Caster Semenya joins South African football team JVW
Two-time Olympic 800m gold medallist Caster Semenya has joined a South African women's football team.
The 28-year-old is unable to compete without taking testosterone-reducing drugs following a rule change by the IAAF, athletics' governing body.
It means she cannot defend her 800m World Championship title in Doha this month - though she is fighting the rule change through the courts.
She is now training with Gauteng-based women's football club JVW.
The three-time world champion, who announced in July that she would not be defending her 800m world title, cannot starting playing for JVW until the 2020 season, having joined outside the South African transfer window.
"I am looking forward to this new journey, I appreciate the love and support I already get from the team," Semenya told the club website.
JVW FC was formed in 2013 by current South Africa Women's captain, Janine van Wyk, aiming to "identify, develop, improve and expose" female footballers.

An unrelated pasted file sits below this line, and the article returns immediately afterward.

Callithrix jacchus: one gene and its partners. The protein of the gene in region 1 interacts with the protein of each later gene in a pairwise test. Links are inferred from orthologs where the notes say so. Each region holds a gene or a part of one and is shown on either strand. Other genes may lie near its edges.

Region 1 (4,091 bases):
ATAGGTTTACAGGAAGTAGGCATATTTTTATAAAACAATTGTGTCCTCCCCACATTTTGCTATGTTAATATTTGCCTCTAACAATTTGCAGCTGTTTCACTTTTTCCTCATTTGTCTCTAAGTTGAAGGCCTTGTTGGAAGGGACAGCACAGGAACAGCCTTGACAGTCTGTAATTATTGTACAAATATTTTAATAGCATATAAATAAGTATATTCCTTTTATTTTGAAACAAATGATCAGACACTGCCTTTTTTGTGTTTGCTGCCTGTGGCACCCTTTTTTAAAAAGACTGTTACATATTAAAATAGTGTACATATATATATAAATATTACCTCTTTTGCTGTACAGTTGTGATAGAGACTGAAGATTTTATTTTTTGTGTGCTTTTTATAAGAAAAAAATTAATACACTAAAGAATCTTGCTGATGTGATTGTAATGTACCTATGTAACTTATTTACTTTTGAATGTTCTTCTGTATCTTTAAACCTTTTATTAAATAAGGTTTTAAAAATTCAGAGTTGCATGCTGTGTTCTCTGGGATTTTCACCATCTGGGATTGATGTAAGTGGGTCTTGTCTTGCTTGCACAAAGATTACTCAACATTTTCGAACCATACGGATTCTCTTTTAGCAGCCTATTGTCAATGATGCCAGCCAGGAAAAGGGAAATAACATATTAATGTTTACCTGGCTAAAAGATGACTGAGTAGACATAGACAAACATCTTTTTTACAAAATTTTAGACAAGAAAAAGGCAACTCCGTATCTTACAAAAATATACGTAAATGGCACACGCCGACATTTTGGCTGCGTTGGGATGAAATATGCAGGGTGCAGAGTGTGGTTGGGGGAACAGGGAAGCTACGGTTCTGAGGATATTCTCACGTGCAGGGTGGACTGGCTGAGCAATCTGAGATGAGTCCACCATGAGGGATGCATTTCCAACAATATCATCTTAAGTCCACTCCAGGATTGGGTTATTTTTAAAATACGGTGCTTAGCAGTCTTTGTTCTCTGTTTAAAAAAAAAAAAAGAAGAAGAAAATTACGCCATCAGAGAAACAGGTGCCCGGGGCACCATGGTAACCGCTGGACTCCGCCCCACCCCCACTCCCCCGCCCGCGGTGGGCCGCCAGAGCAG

The club is one of the top sides in the league for Gauteng province - the main women's football league in South Africa is split into nine provincial competitions.
Club founder Van Wyk said she was "absolutely honoured" that Semenya had chosen JVW "as the club where she would like to start showcasing her football skills".
She told the BBC: "She is signing with the team to play in 2020 as the transfer window is currently closed for this season. She is part of the team."
Semenya is not the first athlete to transfer to football - after retiring in 2017, Usain Bolt joined Norwegian side Stromsgodset before signing for Australian side Central Coast Mariners, but he left after eight weeks at the club.
She is also following in the footsteps of her onetime coach Maria Mutola - who also turned to football after athletics.
The IAAF introduced its rule change because it argues female athletes with differences of sexual development (DSD) - such as Semenya - have "a competitive advantage".
Athletes must either take testosterone-reducing medication in order to compete in track events from 400m to the mile or change to another distance.